“Somebody said that her visa or her passport was approved by Attorney General Lynch,” Mr. Trump said Thursday at a joint news conference with President Emmanuel Macron of France. “She was here because of Lynch.”
Mr. Trump was referring to a report in a Capitol Hill publication, The Hill, on how Natalia Veselnitskaya, the Russian lawyer, entered the United States without a visa in early 2016.
Ms. Veselnitskaya, according to the report, was granted immigration parole to represent a Russian businessman, Denis Katsyv, in a money laundering case in New York City.
But the use of parole for entry is not particularly unusual, and approval authority lies with the Department of Homeland Security, not the Justice Department. And there is no indication that Ms. Lynch was personally responsible for the decision.
What is immigration parole?
Visitors can enter without a visa under special circumstances through what is called immigration parole, typically granted on a case-by-case basis for “urgent humanitarian reasons or significant public benefit,” according to the Congressional Research Service.
For example, Jews fleeing the Soviet Union in 1988 and 1989 were admitted through this category, as were orphans after the 2010 earthquake in Haiti. And the administration of President George W. Bush regularly paroled in Iraqi translators in danger (before a special immigration class was created for them), said Margaret Stock, an immigration lawyer based in Anchorage. The Defense Department could get these requests cleared within 24 hours, much faster than the standard immigration process.
Why was Ms. Veselnitskaya paroled in?
Ms. Veselnitskaya “received significant public benefit parole with multiple entry authorization from Oct. 8, 2015, to Jan. 7, 2016, which was subsequently extended to Feb. 28, 2016, and which was not in effect in June of 2016 or thereafter,” said Nicholas Biase, a spokesman for the United States attorney’s office for the Southern District of New York.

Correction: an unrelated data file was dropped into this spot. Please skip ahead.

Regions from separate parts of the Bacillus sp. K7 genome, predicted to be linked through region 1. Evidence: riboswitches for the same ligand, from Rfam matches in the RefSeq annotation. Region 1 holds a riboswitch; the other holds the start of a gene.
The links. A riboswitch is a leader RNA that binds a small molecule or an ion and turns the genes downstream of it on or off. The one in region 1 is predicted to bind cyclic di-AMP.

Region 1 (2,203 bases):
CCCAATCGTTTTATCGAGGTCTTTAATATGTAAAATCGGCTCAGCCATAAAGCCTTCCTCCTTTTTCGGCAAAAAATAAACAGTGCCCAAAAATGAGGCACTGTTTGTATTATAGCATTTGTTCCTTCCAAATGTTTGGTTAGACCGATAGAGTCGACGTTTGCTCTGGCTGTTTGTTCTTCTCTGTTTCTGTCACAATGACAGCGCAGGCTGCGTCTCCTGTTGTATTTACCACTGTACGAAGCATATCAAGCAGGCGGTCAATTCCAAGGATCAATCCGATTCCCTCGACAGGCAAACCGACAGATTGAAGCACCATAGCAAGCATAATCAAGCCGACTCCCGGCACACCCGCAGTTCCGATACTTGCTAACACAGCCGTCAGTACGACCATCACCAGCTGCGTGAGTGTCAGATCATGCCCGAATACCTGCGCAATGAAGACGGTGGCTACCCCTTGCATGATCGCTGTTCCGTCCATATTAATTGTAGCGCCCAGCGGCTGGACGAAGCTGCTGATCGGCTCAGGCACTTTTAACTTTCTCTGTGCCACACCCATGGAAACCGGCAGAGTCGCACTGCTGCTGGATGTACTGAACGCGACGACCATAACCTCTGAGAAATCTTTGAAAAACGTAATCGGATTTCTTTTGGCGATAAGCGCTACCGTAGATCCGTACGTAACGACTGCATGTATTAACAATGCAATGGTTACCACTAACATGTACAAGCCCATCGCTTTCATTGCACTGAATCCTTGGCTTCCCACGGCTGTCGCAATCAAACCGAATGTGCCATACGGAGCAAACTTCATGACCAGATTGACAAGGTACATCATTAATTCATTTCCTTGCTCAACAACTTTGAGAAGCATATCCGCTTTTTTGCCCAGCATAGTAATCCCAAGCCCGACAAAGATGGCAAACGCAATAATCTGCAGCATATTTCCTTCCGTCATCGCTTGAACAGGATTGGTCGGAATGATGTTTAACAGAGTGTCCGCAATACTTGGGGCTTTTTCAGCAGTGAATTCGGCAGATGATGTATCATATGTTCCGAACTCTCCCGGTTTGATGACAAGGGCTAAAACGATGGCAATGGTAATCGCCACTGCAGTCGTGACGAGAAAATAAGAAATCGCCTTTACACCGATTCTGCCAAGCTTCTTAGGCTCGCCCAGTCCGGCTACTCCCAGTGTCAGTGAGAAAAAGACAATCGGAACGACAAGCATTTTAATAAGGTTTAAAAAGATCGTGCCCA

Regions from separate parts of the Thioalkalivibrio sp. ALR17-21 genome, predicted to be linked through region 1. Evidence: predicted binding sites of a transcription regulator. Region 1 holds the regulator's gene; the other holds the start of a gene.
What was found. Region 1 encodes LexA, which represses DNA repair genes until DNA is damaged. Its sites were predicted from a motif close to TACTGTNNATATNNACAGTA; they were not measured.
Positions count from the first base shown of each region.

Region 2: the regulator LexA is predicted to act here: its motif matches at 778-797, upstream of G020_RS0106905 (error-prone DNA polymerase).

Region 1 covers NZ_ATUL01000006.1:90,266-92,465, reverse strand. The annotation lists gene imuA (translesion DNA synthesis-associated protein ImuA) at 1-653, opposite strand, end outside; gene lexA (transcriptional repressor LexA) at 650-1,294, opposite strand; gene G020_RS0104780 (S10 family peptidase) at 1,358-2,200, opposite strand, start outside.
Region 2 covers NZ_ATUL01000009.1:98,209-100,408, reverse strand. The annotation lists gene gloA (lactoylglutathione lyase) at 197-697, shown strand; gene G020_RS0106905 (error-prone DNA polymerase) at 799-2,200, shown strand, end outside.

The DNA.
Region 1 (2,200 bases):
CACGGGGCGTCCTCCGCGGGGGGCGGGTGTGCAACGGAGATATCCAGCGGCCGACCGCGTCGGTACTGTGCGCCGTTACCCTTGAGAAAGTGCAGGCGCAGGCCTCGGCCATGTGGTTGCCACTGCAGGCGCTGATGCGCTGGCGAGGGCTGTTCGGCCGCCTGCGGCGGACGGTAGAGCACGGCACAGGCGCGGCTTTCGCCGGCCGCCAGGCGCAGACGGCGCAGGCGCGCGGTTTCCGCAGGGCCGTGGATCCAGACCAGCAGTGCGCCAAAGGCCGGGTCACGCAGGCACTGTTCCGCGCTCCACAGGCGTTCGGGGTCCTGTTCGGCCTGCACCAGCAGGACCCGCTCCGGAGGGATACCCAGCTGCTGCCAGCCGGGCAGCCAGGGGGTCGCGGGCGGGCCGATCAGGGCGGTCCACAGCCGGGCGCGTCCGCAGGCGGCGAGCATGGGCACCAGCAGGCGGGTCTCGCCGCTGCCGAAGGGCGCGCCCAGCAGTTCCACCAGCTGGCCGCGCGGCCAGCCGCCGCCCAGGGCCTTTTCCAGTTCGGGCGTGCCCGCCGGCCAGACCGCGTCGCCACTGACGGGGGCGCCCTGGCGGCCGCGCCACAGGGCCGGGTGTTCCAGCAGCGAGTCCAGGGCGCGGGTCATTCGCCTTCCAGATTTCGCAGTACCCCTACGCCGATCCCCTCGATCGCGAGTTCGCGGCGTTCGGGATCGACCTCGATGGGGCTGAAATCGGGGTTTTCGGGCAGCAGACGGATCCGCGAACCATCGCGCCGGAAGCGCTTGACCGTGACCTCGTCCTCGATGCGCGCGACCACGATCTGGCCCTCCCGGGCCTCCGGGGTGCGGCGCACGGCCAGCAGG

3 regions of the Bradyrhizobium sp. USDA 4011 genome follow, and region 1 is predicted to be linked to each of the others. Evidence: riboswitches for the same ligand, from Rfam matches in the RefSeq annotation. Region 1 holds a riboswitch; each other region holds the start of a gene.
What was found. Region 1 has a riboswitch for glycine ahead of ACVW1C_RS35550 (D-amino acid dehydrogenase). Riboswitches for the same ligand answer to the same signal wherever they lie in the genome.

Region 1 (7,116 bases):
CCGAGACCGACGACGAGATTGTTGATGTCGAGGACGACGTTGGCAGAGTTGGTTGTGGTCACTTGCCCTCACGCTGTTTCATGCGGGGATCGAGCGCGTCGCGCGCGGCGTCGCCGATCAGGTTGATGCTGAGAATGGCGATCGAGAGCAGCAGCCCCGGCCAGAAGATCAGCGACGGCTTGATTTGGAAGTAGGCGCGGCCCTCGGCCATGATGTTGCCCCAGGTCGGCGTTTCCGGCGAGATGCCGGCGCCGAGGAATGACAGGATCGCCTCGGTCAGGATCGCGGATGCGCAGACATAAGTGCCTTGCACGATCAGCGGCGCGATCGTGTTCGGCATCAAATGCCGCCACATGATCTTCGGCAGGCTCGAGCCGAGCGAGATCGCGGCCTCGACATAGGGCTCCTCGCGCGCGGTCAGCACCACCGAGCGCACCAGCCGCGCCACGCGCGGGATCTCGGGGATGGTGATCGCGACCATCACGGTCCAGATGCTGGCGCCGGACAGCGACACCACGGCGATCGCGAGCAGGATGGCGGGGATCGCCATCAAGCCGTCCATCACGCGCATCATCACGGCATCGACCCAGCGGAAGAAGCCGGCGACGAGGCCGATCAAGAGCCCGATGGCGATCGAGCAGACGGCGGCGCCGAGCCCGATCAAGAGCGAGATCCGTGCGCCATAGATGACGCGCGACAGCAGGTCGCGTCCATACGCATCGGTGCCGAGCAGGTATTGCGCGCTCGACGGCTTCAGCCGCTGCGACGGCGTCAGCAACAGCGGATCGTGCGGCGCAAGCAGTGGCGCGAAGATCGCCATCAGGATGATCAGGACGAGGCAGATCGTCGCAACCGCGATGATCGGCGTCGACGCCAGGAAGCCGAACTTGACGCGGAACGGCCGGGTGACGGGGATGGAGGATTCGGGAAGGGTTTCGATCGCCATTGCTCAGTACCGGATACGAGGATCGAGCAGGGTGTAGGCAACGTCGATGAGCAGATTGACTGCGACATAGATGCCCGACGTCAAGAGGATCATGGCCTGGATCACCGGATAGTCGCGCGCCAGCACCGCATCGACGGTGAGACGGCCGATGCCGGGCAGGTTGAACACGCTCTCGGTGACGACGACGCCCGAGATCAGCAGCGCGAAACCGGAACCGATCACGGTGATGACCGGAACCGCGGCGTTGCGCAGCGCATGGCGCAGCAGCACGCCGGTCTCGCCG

A memorandum of agreement among immigration enforcement agencies gives a glimpse into the subcategory Ms. Veselnitskaya probably fell under: “aliens who will participate in administrative, judicial, or legislative proceedings, and/or investigations.”
This classification is typically used for people who have trouble obtaining a visa because of a criminal history or other issues.
Was Ms. Lynch responsible for Ms. Veselnitskaya’s June meeting?
Ms. Veselnitskaya’s parole expired in February 2016. And according to a statement from the Department of Homeland Security, she entered the United States in June through a visitor’s visa issued by the State Department.
A State Department spokesman could not confirm this, citing a law that prohibits the department from discussing individual visa cases. It is unclear what circumstances necessitated Ms. Veselnitskaya’s parole, and why she was able to obtain a visa in June.
Regardless, Ms. Lynch denied having any knowledge of Ms. Veselnitskaya’s personal travel. And all the immigration law experts The Times spoke to expressed doubt that the former head of the Justice Department had made the request for Ms. Veselnitskaya’s parole.
“Most paroles for litigation are routine and would not come to the attention of the cabinet secretary,” said David Martin, an immigration law professor at the University of Virginia.
While it is likely that a Justice Department official requested parole, the decision to authorize it came from the Department of Homeland Security. So, Ms. Stock said sarcastically, Mr. Trump would be more on target blaming Jeh Johnson, the former Homeland Security secretary, than Ms. Lynch.
“I’d be shocked if she personally was involved in this,” said Eli Kantor, a media liaison with the American Immigration Lawyers Association. “It’s just a red herring.”